Modern media gave the terrible fire at the cathedral of Notre-Dame of Paris a shocking immediacy. We watched it live on 24-hour television, and followed the unfolding story on social media. Now comes the slow process of stabilising and conserving the damaged building, and, more controversially, restoring and rebuilding. The magnificent and largely 13th-century wooden roof above the vault has gone, and the central spire built by Viollet-le-Duc in the 1850s collapsed dramatically into the flames. But most of the cathedral church, begun around 1160, finished by around 1330, and heavily restored by Viollet-le-Duc and Lassus in the mid-19th century, has survived surprisingly intact.
This online exhibition features images of the cathedral of Notre-Dame taken from the Conway Library at The Courtauld. We have chosen images that help to tell the story of the cathedral. Many of them are photographs taken in the 19th century, during the restoration of the cathedral by Viollet-le-Duc. We have included some prints made by English artists which show the cathedral before the restoration. Evocative images of the cathedral in its cityscape are found in photographs by a British tourist, taken around 1911, and by the great architectural photographer A. F. Kersting in the third quarter of the 20th century. The early post-war city captured by Kersting now seems almost as remote as that of 1911. Photographs from the Macmillan Commission recording war damage in Europe during the Second World War show the emotive power of the cathedral and its ability to survive.
The Conway Library at The Courtauld is a collection of approximately one million photographic and printed images of architecture, sculpture and medieval painting. It was founded by the journalist, mountaineer, politician and pioneering art historian, Martin Conway, Lord Conway of Allington. Conway began collecting images of works of art as a student in the 1880s, and bequeathed his collection to The Courtauld Institute of Art when it was founded in 1932. The collection has been augmented since then by gifts from several other photographers and collectors (including Kersting and the Macmillan Collection), and by an active programme of photography in the second half of the 20th century. A project to provide a digitised version of the entire collection is currently underway.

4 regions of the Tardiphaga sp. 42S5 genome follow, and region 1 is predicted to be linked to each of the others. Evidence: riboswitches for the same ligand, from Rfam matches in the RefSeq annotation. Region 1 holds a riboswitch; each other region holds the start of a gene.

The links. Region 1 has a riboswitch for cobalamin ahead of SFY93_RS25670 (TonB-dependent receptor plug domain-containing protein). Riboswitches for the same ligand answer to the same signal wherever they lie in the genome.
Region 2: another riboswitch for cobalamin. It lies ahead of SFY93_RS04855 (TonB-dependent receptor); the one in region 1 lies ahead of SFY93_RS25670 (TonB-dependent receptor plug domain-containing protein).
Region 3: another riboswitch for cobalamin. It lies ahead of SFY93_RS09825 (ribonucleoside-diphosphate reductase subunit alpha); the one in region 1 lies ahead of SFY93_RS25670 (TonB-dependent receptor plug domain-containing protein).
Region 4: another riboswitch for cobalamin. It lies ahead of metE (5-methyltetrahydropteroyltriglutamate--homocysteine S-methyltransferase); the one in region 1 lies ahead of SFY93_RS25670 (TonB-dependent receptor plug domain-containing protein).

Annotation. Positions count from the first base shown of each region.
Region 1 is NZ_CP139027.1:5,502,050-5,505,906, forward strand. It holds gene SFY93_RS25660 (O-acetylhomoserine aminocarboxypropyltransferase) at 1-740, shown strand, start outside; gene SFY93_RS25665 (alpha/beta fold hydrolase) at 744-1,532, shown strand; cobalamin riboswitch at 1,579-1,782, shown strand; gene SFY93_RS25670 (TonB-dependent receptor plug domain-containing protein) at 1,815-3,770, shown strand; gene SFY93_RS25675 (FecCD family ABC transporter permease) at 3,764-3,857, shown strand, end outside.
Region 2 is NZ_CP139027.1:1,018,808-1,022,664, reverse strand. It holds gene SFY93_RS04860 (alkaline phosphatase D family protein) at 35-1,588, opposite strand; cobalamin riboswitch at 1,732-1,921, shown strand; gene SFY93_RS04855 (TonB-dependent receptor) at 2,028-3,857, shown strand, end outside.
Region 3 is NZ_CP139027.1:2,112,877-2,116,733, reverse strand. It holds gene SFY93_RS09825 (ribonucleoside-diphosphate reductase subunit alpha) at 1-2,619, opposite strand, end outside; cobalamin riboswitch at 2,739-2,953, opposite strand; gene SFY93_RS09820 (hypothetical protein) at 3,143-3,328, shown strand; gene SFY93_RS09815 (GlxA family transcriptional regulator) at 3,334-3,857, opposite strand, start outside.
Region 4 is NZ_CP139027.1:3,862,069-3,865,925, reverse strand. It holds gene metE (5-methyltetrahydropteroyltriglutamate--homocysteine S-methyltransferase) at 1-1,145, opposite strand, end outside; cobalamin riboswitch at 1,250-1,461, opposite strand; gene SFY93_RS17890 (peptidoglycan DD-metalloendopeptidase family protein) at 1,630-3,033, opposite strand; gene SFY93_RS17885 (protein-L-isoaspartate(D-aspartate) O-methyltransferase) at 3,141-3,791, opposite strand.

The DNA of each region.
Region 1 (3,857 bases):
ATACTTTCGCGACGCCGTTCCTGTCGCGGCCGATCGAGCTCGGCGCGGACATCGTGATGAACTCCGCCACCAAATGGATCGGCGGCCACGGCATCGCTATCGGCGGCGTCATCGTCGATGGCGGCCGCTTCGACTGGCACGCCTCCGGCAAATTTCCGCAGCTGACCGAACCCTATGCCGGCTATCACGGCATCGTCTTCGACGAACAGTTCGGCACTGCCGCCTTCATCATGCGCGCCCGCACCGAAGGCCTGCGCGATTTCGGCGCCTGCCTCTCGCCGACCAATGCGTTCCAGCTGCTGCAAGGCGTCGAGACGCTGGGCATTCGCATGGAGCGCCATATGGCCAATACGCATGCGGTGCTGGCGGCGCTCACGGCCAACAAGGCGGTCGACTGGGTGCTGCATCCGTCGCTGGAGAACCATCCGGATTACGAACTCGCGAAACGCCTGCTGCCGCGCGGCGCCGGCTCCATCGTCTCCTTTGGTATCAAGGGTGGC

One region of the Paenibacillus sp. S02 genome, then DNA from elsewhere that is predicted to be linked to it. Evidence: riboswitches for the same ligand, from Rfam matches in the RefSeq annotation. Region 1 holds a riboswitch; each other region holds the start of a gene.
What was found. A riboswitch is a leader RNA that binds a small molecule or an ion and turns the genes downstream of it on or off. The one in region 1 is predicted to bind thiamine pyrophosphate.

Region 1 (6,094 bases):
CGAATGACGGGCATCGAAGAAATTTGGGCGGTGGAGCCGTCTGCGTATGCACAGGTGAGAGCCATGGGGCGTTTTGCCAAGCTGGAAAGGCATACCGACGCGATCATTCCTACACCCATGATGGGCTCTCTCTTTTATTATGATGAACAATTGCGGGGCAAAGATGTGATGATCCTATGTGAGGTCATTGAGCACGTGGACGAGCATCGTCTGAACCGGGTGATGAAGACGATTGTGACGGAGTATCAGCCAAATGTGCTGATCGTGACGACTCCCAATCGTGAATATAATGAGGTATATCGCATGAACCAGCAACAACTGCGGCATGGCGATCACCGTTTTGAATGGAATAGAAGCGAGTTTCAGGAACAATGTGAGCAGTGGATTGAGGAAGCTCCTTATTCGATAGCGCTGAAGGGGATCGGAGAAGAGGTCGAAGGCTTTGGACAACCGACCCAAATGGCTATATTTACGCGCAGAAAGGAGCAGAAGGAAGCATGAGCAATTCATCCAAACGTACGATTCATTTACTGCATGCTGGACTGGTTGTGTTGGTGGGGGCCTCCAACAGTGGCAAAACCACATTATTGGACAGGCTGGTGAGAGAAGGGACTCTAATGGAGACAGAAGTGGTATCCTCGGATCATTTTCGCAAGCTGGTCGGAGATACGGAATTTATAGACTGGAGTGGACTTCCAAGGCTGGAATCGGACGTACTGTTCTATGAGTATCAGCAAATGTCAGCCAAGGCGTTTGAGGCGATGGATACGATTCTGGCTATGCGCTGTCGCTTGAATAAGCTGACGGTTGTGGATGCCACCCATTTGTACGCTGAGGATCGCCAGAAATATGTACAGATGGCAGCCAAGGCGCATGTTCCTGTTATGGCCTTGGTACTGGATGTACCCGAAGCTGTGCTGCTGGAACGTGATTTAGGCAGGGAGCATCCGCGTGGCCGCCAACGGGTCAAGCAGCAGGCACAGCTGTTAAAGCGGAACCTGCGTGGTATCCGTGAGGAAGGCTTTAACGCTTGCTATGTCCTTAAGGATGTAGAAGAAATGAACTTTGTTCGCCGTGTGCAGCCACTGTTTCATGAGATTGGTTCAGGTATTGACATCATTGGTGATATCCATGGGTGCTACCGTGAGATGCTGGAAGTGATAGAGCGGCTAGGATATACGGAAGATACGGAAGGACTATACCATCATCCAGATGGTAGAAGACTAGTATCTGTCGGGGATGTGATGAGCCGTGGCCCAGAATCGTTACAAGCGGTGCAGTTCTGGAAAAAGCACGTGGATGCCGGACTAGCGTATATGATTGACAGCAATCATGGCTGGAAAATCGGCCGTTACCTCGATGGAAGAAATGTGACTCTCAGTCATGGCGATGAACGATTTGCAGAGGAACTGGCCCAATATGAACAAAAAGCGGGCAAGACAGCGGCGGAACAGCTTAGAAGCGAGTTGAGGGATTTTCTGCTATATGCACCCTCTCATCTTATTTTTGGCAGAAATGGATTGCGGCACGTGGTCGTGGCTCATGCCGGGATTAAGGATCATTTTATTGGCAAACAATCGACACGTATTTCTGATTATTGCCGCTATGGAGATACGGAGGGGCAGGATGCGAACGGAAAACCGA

Prints showing Notre-Dame before restoration
The following images were made by British artists travelling in France in the early 19th century. We have included them since they are not as well-known as the many images of the pre-restoration cathedral printed in France. The print by John Coney, the architectural draughtsman and engraver (1786-1833), shows the west front of the cathedral in its pre-restoration state with clarity and sharp detail. Frederick Nash (1782-1856) also specialised in architectural drawing. His image of the south side of the cathedral, here in a proof print for the publishers Longman and Co, dated 1820, shows the battered state of the south side of the cathedral itself in the early 19th century. It also shows clearly the chapel of the palace of the bishops of Paris, commissioned by Bishop Maurice de Sully alongside his new cathedral in the 1160s.
Early Photographs of Notre Dame taken during the restoration by Viollet-le-Duc and Lassus
Viollet-le-Duc took advantage of the modern medium of photography when he oversaw the restoration of the battered medieval cathedral between 1844 and 1864. Photography was in its infancy when his restoration began. Between 1847 and 1851, Blanquard-Evrard, a printer based in Lille, developed a new photographic technique to produce prints on salt-soaked paper from paper negatives. In 1851, he set up a short-lived company in Lille to publish images using this technique, including photographs of works at Notre-Dame, some of which are shown in this exhibition. 1851 saw the introduction of new techniques in both negatives and prints. The negative image was captured in a collodion film (also used for surgical dressings) applied to a glass plate, and the print image was now held in an albumen (egg white) film applied to paper – the latter invented by Blanquard-Evrard. Between them, the two new techniques gave a much sharper, clearer image than was possible with paper negatives and salt paper prints, and they were widely and immediately adopted by photographers. This exhibition shows an example by Bisson Frères, with their striking signature, and by Achille Quinet. The photographers of the other 19th-century albumen print photographs in this exhibition are anonymous. Their images were often printed and distributed by firms of printers like Blanquard-Evrard, or Quetier, as seen in this exhibition.